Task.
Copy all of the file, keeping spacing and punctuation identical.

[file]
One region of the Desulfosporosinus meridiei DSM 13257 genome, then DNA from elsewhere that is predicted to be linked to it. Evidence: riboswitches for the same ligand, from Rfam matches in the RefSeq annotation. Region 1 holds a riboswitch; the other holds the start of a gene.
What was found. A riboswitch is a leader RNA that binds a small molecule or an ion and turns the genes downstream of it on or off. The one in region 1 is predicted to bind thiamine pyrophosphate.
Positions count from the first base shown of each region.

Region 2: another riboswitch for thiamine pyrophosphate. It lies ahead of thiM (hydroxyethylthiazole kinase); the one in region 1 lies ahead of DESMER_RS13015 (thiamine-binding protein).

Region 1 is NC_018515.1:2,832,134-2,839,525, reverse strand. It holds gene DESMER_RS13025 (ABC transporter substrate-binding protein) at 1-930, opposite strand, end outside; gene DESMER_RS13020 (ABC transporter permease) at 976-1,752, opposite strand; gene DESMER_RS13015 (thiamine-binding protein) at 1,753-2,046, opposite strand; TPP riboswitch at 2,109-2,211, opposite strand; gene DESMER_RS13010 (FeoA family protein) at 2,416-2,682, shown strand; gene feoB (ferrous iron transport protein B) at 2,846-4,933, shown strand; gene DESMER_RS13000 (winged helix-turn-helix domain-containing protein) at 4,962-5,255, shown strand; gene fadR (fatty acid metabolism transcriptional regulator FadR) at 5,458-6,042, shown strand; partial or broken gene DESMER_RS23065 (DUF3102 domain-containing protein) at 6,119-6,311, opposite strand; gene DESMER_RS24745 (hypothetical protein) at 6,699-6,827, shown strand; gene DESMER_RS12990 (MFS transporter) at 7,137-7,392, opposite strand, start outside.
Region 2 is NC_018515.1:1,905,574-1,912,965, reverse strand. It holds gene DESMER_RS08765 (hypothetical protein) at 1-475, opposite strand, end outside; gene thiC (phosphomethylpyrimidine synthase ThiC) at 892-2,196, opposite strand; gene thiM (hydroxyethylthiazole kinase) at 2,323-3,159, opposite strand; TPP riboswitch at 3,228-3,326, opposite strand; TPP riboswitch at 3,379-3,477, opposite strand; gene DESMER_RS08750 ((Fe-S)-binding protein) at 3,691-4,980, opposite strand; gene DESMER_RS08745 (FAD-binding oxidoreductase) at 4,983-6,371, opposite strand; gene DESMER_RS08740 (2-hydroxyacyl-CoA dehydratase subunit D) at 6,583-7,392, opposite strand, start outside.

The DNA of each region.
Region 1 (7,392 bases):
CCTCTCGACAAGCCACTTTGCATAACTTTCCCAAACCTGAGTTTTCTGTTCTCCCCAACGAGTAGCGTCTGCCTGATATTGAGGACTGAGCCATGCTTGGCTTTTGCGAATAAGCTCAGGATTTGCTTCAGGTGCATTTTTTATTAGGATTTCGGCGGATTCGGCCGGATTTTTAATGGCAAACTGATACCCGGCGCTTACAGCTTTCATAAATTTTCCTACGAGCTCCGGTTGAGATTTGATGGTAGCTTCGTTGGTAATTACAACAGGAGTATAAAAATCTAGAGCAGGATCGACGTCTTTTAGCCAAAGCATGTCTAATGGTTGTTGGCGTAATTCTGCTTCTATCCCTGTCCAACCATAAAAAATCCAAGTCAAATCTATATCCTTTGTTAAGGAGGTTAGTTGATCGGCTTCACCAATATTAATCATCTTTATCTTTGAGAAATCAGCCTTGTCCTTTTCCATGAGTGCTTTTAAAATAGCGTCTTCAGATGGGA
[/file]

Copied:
One region of the Desulfosporosinus meridiei DSM 13257 genome, then DNA from elsewhere that is predicted to be linked to it. Evidence: riboswitches for the same ligand, from Rfam matches in the RefSeq annotation. Region 1 holds a riboswitch; the other holds the start of a gene.
What was found. A riboswitch is a leader RNA that binds a small molecule or an ion and turns the genes downstream of it on or off. The one in region 1 is predicted to bind thiamine pyrophosphate.
Positions count from the first base shown of each region.

Region 2: another riboswitch for thiamine pyrophosphate. It lies ahead of thiM (hydroxyethylthiazole kinase); the one in region 1 lies ahead of DESMER_RS13015 (thiamine-binding protein).

Region 1 is NC_018515.1:2,832,134-2,839,525, reverse strand. It holds gene DESMER_RS13025 (ABC transporter substrate-binding protein) at 1-930, opposite strand, end outside; gene DESMER_RS13020 (ABC transporter permease) at 976-1,752, opposite strand; gene DESMER_RS13015 (thiamine-binding protein) at 1,753-2,046, opposite strand; TPP riboswitch at 2,109-2,211, opposite strand; gene DESMER_RS13010 (FeoA family protein) at 2,416-2,682, shown strand; gene feoB (ferrous iron transport protein B) at 2,846-4,933, shown strand; gene DESMER_RS13000 (winged helix-turn-helix domain-containing protein) at 4,962-5,255, shown strand; gene fadR (fatty acid metabolism transcriptional regulator FadR) at 5,458-6,042, shown strand; partial or broken gene DESMER_RS23065 (DUF3102 domain-containing protein) at 6,119-6,311, opposite strand; gene DESMER_RS24745 (hypothetical protein) at 6,699-6,827, shown strand; gene DESMER_RS12990 (MFS transporter) at 7,137-7,392, opposite strand, start outside.
Region 2 is NC_018515.1:1,905,574-1,912,965, reverse strand. It holds gene DESMER_RS08765 (hypothetical protein) at 1-475, opposite strand, end outside; gene thiC (phosphomethylpyrimidine synthase ThiC) at 892-2,196, opposite strand; gene thiM (hydroxyethylthiazole kinase) at 2,323-3,159, opposite strand; TPP riboswitch at 3,228-3,326, opposite strand; TPP riboswitch at 3,379-3,477, opposite strand; gene DESMER_RS08750 ((Fe-S)-binding protein) at 3,691-4,980, opposite strand; gene DESMER_RS08745 (FAD-binding oxidoreductase) at 4,983-6,371, opposite strand; gene DESMER_RS08740 (2-hydroxyacyl-CoA dehydratase subunit D) at 6,583-7,392, opposite strand, start outside.

The DNA of each region.
Region 1 (7,392 bases):
CCTCTCGACAAGCCACTTTGCATAACTTTCCCAAACCTGAGTTTTCTGTTCTCCCCAACGAGTAGCGTCTGCCTGATATTGAGGACTGAGCCATGCTTGGCTTTTGCGAATAAGCTCAGGATTTGCTTCAGGTGCATTTTTTATTAGGATTTCGGCGGATTCGGCCGGATTTTTAATGGCAAACTGATACCCGGCGCTTACAGCTTTCATAAATTTTCCTACGAGCTCCGGTTGAGATTTGATGGTAGCTTCGTTGGTAATTACAACAGGAGTATAAAAATCTAGAGCAGGATCGACGTCTTTTAGCCAAAGCATGTCTAATGGTTGTTGGCGTAATTCTGCTTCTATCCCTGTCCAACCATAAAAAATCCAAGTCAAATCTATATCCTTTGTTAAGGAGGTTAGTTGATCGGCTTCACCAATATTAATCATCTTTATCTTTGAGAAATCAGCCTTGTCCTTTTCCATGAGTGCTTTTAAAATAGCGTCTTCAGATGGGA